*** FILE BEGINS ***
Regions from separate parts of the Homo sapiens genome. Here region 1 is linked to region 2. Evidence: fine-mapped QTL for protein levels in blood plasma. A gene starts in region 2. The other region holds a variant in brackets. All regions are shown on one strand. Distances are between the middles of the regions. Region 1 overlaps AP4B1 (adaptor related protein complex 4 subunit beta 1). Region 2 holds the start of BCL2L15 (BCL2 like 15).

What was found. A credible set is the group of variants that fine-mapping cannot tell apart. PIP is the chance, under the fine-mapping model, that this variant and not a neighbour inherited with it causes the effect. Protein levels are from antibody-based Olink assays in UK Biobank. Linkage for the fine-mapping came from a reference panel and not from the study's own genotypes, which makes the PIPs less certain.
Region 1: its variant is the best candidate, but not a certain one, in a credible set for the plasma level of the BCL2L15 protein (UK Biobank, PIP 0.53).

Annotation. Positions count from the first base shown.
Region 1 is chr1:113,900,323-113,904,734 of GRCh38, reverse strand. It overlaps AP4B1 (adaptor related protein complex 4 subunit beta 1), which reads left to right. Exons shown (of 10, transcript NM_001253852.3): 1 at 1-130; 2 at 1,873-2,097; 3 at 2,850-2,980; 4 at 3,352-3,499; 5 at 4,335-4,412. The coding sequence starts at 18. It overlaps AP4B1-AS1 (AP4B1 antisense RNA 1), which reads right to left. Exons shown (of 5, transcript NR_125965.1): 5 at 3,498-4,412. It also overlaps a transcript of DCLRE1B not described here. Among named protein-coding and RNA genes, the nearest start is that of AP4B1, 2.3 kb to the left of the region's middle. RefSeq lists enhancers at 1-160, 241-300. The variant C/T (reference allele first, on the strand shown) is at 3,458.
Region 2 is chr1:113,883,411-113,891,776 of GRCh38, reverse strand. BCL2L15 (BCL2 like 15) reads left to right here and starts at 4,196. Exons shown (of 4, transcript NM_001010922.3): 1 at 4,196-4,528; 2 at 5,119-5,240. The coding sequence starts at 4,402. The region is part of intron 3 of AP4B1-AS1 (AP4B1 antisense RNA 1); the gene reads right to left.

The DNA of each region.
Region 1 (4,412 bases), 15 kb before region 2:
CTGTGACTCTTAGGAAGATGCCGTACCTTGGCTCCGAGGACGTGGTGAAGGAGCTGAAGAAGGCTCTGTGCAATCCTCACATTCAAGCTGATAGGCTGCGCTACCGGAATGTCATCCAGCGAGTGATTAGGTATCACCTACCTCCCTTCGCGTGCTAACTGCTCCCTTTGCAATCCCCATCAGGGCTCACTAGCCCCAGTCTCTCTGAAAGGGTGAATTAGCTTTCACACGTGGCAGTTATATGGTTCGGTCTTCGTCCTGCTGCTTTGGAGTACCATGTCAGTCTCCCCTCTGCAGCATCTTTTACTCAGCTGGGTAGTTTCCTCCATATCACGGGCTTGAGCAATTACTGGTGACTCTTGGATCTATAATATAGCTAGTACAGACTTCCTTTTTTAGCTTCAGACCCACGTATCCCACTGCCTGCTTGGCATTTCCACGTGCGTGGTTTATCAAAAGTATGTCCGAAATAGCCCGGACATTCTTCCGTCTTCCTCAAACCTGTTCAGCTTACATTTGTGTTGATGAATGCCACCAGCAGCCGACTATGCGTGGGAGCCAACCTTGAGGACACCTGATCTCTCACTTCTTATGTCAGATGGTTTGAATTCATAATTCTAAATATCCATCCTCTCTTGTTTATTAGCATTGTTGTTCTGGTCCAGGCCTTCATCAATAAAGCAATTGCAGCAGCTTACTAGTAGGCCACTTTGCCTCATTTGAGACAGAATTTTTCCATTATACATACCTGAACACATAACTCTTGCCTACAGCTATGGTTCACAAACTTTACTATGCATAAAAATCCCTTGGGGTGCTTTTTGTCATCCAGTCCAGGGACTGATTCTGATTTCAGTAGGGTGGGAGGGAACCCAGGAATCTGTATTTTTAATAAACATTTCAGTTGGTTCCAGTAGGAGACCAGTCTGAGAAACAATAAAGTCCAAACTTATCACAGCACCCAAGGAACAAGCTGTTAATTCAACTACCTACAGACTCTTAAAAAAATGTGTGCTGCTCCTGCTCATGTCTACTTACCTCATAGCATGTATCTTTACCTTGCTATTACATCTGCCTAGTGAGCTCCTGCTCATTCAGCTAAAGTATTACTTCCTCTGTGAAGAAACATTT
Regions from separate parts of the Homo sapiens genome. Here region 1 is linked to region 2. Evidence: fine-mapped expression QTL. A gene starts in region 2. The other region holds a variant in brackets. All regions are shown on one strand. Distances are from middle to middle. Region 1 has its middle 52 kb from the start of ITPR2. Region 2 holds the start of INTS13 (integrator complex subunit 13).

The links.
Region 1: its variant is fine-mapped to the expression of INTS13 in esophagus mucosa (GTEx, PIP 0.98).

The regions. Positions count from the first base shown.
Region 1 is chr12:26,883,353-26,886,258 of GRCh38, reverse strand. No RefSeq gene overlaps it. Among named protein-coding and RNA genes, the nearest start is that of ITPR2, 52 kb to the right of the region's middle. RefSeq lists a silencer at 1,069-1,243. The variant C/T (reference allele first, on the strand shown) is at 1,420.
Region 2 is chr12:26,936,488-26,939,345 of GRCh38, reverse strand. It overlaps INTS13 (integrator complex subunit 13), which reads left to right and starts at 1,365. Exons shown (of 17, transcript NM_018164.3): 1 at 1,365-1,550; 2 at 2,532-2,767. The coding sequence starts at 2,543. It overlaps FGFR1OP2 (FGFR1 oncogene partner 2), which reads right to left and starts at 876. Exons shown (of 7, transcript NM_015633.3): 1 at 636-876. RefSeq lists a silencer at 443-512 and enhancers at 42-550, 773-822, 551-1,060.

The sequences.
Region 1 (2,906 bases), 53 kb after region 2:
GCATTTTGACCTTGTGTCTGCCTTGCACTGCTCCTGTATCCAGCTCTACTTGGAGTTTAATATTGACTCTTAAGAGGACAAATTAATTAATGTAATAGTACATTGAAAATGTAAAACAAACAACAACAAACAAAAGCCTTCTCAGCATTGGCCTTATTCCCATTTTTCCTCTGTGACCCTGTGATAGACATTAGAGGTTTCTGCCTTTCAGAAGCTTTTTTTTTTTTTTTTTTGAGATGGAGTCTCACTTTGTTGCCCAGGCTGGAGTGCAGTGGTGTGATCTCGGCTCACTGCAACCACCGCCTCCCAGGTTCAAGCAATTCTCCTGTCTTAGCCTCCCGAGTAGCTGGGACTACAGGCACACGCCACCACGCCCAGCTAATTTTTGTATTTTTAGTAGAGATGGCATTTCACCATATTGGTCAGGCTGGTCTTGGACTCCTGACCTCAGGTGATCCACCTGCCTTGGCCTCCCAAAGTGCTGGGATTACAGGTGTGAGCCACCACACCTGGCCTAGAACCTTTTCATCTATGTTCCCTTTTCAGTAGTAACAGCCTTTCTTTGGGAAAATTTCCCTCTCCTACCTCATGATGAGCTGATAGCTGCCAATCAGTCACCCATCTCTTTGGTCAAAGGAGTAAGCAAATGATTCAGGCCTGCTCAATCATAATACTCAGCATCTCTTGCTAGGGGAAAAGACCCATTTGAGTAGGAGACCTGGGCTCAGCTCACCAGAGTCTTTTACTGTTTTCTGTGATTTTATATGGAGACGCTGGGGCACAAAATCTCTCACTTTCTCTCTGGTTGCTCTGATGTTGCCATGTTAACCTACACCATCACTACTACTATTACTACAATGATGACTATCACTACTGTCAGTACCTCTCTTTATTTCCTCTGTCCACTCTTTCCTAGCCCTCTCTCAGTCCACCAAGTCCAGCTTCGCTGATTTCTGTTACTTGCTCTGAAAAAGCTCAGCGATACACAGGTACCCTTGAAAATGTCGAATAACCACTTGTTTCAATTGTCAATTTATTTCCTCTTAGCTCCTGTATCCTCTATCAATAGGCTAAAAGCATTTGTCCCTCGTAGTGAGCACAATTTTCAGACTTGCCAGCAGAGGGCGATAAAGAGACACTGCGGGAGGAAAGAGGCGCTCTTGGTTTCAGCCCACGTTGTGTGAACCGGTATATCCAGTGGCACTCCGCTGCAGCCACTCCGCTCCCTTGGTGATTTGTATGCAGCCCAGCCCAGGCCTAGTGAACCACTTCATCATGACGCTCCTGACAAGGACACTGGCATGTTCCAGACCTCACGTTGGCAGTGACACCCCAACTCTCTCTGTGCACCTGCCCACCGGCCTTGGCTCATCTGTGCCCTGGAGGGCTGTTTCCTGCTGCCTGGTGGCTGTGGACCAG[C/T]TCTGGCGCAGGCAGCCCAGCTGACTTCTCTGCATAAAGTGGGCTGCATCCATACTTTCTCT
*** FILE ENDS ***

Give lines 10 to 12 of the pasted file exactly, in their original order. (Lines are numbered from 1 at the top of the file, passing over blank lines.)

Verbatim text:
Regions from separate parts of the Homo sapiens genome. Here region 1 is linked to region 2. Evidence: fine-mapped expression QTL. A gene starts in region 2. The other region holds a variant in brackets. All regions are shown on one strand. Distances are from middle to middle. Region 1 has its middle 52 kb from the start of ITPR2. Region 2 holds the start of INTS13 (integrator complex subunit 13).

The links.
Region 1: its variant is fine-mapped to the expression of INTS13 in esophagus mucosa (GTEx, PIP 0.98).